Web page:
When you know you look professional, you’re more inclined to feel professional which boosts your self-confidence. And when you feel more professional and confident you’ll work more professionally, get more things done and generally be a lot more productive and efficient. Working more professionally is a good thing as far as your career goes! It signals to your boss that you’re an efficient career minded person and worth promoting. Or worth a bigger pay cheque.   It also affects how other people in the workplace (other employees and members of the public) perceive you.   Unfavourable visual impressions of staff who deal with customers for example can cost a company customers and income.

This is also a reason why many people who work from home also make a point of ‘dressing for success’ even when their office is just a few steps away. They invariably find it increases their productivity because they feel more businesslike and efficient when they look the part. And research like the now famous white lab coat experiment research backs up this sentiment. The researchers even gave it an official name – enclothed cognition.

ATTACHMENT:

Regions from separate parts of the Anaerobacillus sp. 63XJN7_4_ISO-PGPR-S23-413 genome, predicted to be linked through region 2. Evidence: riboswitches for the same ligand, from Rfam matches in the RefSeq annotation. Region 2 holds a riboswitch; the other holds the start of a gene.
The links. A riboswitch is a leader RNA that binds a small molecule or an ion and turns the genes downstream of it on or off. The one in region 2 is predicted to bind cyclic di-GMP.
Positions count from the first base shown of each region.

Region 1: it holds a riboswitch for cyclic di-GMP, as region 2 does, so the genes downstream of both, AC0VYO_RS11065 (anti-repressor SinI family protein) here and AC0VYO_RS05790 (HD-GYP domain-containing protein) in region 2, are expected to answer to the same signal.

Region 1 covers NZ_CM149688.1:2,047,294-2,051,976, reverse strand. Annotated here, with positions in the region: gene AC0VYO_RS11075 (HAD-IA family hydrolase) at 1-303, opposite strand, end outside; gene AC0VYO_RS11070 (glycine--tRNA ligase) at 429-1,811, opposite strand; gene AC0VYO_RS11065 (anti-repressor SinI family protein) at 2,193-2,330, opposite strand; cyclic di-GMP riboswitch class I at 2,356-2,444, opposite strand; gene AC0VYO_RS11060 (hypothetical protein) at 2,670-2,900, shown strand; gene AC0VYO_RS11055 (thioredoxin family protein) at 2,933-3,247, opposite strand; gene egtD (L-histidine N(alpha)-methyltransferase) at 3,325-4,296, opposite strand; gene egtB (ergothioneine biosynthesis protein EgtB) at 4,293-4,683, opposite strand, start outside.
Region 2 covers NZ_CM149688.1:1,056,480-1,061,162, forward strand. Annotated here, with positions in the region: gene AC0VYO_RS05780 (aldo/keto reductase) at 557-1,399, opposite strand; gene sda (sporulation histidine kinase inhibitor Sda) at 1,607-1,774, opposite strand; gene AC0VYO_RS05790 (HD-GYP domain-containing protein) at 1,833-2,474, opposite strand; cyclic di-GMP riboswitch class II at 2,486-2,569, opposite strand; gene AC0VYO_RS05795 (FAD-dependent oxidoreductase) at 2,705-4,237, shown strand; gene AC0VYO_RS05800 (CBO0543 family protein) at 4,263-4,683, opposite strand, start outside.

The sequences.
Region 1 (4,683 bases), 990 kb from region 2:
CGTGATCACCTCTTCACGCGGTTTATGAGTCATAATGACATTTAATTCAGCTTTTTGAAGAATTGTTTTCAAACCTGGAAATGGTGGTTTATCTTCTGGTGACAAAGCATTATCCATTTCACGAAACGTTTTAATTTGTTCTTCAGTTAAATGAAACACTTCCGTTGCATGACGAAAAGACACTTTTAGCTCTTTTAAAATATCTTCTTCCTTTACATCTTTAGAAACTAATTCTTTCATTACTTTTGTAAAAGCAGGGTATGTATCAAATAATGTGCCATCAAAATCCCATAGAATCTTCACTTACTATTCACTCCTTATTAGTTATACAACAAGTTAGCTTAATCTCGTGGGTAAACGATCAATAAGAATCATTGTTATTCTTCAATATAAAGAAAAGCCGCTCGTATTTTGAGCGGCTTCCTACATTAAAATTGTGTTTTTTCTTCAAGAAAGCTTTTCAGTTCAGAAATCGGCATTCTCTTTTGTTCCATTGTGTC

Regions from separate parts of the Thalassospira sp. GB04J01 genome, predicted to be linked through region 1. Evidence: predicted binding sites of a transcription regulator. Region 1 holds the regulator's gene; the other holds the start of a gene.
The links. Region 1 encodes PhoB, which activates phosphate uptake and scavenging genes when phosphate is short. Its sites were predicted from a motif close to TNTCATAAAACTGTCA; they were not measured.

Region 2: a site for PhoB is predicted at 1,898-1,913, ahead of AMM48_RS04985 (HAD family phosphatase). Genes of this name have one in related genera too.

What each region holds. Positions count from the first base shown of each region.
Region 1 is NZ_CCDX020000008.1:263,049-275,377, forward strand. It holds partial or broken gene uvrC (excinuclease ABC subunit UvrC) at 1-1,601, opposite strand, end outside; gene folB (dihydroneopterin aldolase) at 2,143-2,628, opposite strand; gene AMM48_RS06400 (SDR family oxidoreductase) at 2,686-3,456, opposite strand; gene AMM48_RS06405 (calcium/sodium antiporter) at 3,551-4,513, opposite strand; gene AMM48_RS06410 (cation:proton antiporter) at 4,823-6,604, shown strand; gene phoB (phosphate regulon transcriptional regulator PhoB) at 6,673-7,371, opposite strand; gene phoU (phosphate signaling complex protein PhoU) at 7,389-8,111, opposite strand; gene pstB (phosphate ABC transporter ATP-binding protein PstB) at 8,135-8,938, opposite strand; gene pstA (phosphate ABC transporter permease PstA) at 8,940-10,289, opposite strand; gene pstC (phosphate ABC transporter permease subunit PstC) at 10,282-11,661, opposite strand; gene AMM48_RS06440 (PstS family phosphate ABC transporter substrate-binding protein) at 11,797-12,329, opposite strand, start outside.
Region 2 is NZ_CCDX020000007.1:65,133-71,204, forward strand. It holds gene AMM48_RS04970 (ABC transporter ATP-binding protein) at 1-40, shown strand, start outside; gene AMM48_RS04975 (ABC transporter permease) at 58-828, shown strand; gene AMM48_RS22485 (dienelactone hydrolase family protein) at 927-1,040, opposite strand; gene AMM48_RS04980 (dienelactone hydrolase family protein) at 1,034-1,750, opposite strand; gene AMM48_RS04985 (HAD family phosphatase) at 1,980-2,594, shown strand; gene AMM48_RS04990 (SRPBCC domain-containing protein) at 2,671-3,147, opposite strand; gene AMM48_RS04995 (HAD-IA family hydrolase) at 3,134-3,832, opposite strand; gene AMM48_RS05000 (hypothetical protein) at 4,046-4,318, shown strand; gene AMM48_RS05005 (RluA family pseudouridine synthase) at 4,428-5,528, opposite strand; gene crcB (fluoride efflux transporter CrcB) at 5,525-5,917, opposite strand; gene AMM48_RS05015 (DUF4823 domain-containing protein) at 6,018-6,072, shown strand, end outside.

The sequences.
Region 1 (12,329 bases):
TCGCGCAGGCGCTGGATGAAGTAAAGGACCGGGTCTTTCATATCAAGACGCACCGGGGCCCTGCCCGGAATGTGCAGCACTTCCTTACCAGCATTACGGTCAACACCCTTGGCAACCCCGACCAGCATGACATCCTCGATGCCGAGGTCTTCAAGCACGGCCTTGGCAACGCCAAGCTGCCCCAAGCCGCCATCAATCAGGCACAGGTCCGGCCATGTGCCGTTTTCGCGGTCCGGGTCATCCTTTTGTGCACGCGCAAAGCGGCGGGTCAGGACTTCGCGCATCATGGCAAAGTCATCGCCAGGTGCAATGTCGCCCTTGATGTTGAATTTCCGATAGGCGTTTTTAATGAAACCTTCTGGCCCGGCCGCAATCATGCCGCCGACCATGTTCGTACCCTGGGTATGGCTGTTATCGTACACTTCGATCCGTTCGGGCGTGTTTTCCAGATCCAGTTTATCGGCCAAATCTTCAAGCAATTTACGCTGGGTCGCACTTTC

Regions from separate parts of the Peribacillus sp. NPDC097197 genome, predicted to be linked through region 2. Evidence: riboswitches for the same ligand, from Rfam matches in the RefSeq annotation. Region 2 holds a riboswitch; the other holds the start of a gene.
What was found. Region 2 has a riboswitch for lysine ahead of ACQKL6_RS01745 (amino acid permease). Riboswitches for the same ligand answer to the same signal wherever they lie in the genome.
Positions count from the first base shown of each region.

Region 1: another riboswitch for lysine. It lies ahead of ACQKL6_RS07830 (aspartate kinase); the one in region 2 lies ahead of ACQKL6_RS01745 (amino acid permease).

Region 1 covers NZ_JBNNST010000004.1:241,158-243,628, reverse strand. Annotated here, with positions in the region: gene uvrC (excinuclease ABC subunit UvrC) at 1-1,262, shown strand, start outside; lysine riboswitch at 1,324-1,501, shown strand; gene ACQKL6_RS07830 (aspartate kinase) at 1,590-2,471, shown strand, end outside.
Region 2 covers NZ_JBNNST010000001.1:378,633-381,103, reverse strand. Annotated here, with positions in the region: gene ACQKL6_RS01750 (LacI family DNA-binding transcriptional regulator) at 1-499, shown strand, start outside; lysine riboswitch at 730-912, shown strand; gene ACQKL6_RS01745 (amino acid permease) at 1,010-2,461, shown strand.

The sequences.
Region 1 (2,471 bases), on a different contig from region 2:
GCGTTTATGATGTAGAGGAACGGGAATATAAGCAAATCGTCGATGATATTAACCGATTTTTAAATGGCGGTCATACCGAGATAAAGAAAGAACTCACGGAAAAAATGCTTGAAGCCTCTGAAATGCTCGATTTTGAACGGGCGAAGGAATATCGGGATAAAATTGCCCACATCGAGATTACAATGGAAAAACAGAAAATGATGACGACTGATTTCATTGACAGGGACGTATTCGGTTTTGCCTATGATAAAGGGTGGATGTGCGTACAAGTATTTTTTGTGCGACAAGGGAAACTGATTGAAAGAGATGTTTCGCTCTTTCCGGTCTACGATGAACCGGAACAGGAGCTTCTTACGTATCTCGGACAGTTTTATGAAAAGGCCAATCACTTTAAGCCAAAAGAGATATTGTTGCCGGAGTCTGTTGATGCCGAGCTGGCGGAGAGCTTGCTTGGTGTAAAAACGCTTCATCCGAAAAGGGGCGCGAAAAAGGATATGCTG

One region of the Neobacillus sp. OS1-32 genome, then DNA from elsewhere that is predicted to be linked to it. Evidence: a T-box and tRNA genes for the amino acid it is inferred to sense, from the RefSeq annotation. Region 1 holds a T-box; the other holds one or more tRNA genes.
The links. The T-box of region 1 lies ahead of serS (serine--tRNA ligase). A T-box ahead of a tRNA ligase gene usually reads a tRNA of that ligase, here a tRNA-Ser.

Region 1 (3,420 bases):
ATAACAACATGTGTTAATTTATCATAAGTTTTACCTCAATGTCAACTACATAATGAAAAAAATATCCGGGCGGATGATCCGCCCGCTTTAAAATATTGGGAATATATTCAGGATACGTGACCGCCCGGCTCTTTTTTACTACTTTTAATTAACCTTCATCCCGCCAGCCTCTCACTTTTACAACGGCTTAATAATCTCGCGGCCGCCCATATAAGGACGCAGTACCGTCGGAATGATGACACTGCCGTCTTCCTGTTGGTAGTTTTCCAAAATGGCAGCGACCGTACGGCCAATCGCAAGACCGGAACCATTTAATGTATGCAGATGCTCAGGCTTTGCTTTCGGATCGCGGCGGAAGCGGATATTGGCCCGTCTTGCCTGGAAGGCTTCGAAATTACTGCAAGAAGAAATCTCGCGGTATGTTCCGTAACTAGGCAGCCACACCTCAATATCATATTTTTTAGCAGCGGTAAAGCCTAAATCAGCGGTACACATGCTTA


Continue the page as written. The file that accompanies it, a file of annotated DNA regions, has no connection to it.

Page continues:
Enclothed cognition essentially refers to how different types of clothing are symbolically associated with different activities and how wearing those clothes psychologically affects how we think and behave***. When we’re wearing gym clothes for example, we’re more likely to feel energetic, fit and healthy. When we’re wearing business clothes, we feel more organised, more businesslike and more efficient. That’s why it’s referred to as dressing for success.


*”The Naked Truth”

** The Effects Of Physical Appearance And Behavior Upon Ratings Of Social Attractiveness By Sandra Diane Mahoney, B.A., M.A. 1978